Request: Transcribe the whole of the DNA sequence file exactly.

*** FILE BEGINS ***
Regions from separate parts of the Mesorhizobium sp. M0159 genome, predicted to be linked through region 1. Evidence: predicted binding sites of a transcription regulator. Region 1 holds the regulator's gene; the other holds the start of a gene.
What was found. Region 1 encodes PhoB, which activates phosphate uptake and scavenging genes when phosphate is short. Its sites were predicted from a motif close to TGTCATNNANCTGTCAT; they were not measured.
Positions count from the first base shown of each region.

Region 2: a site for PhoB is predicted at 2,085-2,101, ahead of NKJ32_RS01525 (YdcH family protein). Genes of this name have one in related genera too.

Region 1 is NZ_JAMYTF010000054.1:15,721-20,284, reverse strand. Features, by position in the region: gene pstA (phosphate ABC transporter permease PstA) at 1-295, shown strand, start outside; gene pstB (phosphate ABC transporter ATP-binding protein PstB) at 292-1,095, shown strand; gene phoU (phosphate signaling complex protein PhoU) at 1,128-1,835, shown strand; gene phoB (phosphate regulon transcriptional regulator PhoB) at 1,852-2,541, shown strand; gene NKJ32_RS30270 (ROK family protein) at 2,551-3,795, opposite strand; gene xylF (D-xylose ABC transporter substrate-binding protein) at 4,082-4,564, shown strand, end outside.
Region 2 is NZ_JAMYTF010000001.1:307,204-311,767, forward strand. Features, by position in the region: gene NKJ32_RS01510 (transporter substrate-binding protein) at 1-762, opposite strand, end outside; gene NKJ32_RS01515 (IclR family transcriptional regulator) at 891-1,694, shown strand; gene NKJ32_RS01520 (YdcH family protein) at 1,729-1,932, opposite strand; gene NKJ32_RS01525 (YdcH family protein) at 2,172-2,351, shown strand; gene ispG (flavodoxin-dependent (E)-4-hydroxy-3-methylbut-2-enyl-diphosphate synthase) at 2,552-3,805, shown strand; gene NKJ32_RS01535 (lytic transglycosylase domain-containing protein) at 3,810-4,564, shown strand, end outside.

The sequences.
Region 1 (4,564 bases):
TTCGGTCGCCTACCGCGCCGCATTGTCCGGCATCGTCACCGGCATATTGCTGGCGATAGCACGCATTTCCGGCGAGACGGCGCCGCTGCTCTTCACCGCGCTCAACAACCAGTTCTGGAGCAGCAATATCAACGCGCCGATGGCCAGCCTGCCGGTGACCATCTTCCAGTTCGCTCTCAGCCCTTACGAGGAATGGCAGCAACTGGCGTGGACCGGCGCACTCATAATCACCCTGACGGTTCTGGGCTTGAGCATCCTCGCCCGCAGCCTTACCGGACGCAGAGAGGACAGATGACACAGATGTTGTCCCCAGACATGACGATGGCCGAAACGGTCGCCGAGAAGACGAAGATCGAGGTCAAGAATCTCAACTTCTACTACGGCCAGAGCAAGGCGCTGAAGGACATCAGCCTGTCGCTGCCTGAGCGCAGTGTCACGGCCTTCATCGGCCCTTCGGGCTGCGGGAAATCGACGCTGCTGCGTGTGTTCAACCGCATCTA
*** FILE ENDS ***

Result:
Regions from separate parts of the Mesorhizobium sp. M0159 genome, predicted to be linked through region 1. Evidence: predicted binding sites of a transcription regulator. Region 1 holds the regulator's gene; the other holds the start of a gene.
What was found. Region 1 encodes PhoB, which activates phosphate uptake and scavenging genes when phosphate is short. Its sites were predicted from a motif close to TGTCATNNANCTGTCAT; they were not measured.
Positions count from the first base shown of each region.

Region 2: a site for PhoB is predicted at 2,085-2,101, ahead of NKJ32_RS01525 (YdcH family protein). Genes of this name have one in related genera too.

Region 1 is NZ_JAMYTF010000054.1:15,721-20,284, reverse strand. Features, by position in the region: gene pstA (phosphate ABC transporter permease PstA) at 1-295, shown strand, start outside; gene pstB (phosphate ABC transporter ATP-binding protein PstB) at 292-1,095, shown strand; gene phoU (phosphate signaling complex protein PhoU) at 1,128-1,835, shown strand; gene phoB (phosphate regulon transcriptional regulator PhoB) at 1,852-2,541, shown strand; gene NKJ32_RS30270 (ROK family protein) at 2,551-3,795, opposite strand; gene xylF (D-xylose ABC transporter substrate-binding protein) at 4,082-4,564, shown strand, end outside.
Region 2 is NZ_JAMYTF010000001.1:307,204-311,767, forward strand. Features, by position in the region: gene NKJ32_RS01510 (transporter substrate-binding protein) at 1-762, opposite strand, end outside; gene NKJ32_RS01515 (IclR family transcriptional regulator) at 891-1,694, shown strand; gene NKJ32_RS01520 (YdcH family protein) at 1,729-1,932, opposite strand; gene NKJ32_RS01525 (YdcH family protein) at 2,172-2,351, shown strand; gene ispG (flavodoxin-dependent (E)-4-hydroxy-3-methylbut-2-enyl-diphosphate synthase) at 2,552-3,805, shown strand; gene NKJ32_RS01535 (lytic transglycosylase domain-containing protein) at 3,810-4,564, shown strand, end outside.

The sequences.
Region 1 (4,564 bases):
TTCGGTCGCCTACCGCGCCGCATTGTCCGGCATCGTCACCGGCATATTGCTGGCGATAGCACGCATTTCCGGCGAGACGGCGCCGCTGCTCTTCACCGCGCTCAACAACCAGTTCTGGAGCAGCAATATCAACGCGCCGATGGCCAGCCTGCCGGTGACCATCTTCCAGTTCGCTCTCAGCCCTTACGAGGAATGGCAGCAACTGGCGTGGACCGGCGCACTCATAATCACCCTGACGGTTCTGGGCTTGAGCATCCTCGCCCGCAGCCTTACCGGACGCAGAGAGGACAGATGACACAGATGTTGTCCCCAGACATGACGATGGCCGAAACGGTCGCCGAGAAGACGAAGATCGAGGTCAAGAATCTCAACTTCTACTACGGCCAGAGCAAGGCGCTGAAGGACATCAGCCTGTCGCTGCCTGAGCGCAGTGTCACGGCCTTCATCGGCCCTTCGGGCTGCGGGAAATCGACGCTGCTGCGTGTGTTCAACCGCATCTA